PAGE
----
The first three quarters of 2019-20 were not impacted by the new big risk - the Coronavirus that has led to shutdowns or lockdowns around the globe. Shutdowns have begun in India as well. This could impact the fourth quarter. If the fourth quarter also records a y-o-y fall in the inflation adjusted value added then, it would be the first instance of such a sustained fall since 1999.

Whether this happens or not, it is evident that 2019-20 is turning out to be one of the worst years for the corporate sector, and therefore the Indian economy, in over two decades.

Unemployment Rate
Per cent
11.9 +0.3
Consumer Sentiments Index
Base September-December 2015
81.3 -1.8
Consumer Expectations Index
Base September-December 2015
82.3 -1.7
Current Economic Conditions Index
Base September-December 2015
83.7 -1.6
Quarterly CapEx Aggregates
(Rs.trillion) Jun 19 Sep 19 Dec 19 Mar 20
New projects 1.10 2.06 4.97 2.94
Completed projects 0.88 0.83 1.64 0.77
Stalled projects 0.13 0.41 0.60 0.49
Revived projects 0.29 0.52 0.83 0.41
Implementation stalled projects 0.98 0.85 0.15 1.24
Updated on: 10 Apr 2020 9:28AM
Quarterly Financials of Listed Companies
(% change) Mar 19 Jun 19 Sep 19 Dec 19
All listed Companies
 Income 8.5 4.7 -2.2 -1.7
 Expenses 5.4 2.7 -3.1 -2.2
 Net profit 213.1 17.4 -2.3 -10.3
 PAT margin (%) 3.6 6.2 5.3 5.2
 Count of Cos. 4,437 4,452 4,411 4,356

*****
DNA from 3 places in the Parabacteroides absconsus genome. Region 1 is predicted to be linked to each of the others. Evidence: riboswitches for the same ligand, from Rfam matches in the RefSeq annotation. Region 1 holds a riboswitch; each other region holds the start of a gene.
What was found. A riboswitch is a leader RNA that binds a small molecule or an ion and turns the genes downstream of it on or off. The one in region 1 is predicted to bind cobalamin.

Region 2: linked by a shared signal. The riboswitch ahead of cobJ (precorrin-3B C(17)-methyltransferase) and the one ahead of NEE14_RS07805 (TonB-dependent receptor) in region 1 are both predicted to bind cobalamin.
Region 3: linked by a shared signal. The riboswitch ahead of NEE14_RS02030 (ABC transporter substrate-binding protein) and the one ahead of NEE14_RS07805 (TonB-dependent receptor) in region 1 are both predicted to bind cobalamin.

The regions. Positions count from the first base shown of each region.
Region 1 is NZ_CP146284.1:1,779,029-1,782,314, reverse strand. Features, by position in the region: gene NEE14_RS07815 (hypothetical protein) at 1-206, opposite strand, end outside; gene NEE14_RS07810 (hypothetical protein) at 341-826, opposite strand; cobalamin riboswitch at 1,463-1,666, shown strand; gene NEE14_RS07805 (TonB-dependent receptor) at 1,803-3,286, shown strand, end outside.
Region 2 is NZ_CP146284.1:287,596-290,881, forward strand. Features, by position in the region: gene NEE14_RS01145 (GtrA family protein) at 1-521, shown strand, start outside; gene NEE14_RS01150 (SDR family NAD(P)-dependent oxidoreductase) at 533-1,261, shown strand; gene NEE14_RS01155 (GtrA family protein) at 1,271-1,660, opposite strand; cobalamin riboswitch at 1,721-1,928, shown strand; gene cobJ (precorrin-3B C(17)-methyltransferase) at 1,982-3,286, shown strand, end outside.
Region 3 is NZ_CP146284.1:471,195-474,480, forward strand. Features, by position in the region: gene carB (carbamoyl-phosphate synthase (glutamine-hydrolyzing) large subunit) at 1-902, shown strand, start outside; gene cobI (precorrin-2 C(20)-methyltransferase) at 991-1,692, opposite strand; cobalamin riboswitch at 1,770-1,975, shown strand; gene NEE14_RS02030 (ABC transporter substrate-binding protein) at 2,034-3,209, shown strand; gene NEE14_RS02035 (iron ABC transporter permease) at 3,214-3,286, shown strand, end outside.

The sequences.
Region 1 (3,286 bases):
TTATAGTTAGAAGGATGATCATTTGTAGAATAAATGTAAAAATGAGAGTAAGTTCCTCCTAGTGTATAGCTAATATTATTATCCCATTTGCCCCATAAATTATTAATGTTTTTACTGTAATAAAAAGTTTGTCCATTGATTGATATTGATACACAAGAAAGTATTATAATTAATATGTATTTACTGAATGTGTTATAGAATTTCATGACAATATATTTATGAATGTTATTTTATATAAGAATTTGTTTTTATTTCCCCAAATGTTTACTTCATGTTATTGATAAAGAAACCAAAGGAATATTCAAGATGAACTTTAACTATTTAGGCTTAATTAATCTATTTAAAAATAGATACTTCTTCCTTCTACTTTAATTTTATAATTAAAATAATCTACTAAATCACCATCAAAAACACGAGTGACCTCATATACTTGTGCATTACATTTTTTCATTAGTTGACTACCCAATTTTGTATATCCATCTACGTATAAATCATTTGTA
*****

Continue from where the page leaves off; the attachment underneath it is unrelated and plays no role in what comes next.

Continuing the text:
Non-financial Companies
 Income 8.0 2.4 -6.4 -5.4
 Expenses 7.7 1.7 -6.7 -6.3
 Net profit 1.6 -8.5 -14.9 -13.1
 PAT margin (%) 6.2 6.3 5.8 5.8
 Net fixed assets 5.6 10.4
 Current assets 13.2 4.6
 Current liabilities 7.3 4.8
 Borrowings 12.3 8.4
 Reserves & surplus 7.2 5.9
 Count of Cos. 3,322 3,339 3,314 3,267
Numbers are net of P&E
Updated on: 10 Apr 2020 9:28AM
Annual Financials of All Companies
(% change) FY17 FY18 FY19
All Companies
 Income 6.1 8.1 14.9
 Expenses 6.1 9.5 15.3
 Net profit 26.4 -40.2 20.5
 PAT margin (%) 3.3 2.1 3.2
 Assets 8.6 10.9 9.7
 Net worth 9.6 7.6 8.7
 RONW (%) 5.8 3.5 5.3
 Count of Cos. 27,650 25,093 15,291
Non-financial Companies
 Income 5.8 8.2 15.7
 Expenses 6.0 8.4 16.1
 Net profit 23.2 -9.1 19.5
 PAT margin (%) 2.9 2.8 4.1
 Net fixed assets 9.2 6.9 5.1
 Net worth 8.9 6.1 7.7
 RONW (%) 6.2 5.7 8.2
 Debt / Equity (times) 1.1 1.0 0.8
 Interest cover (times) 2.0 2.2 2.8
 Net working capital cycle (days) 84 76 55
 Count of Cos. 22,609 20,449 11,909
Numbers are net of P&E
Updated on: 05 Apr 2020 5:13PM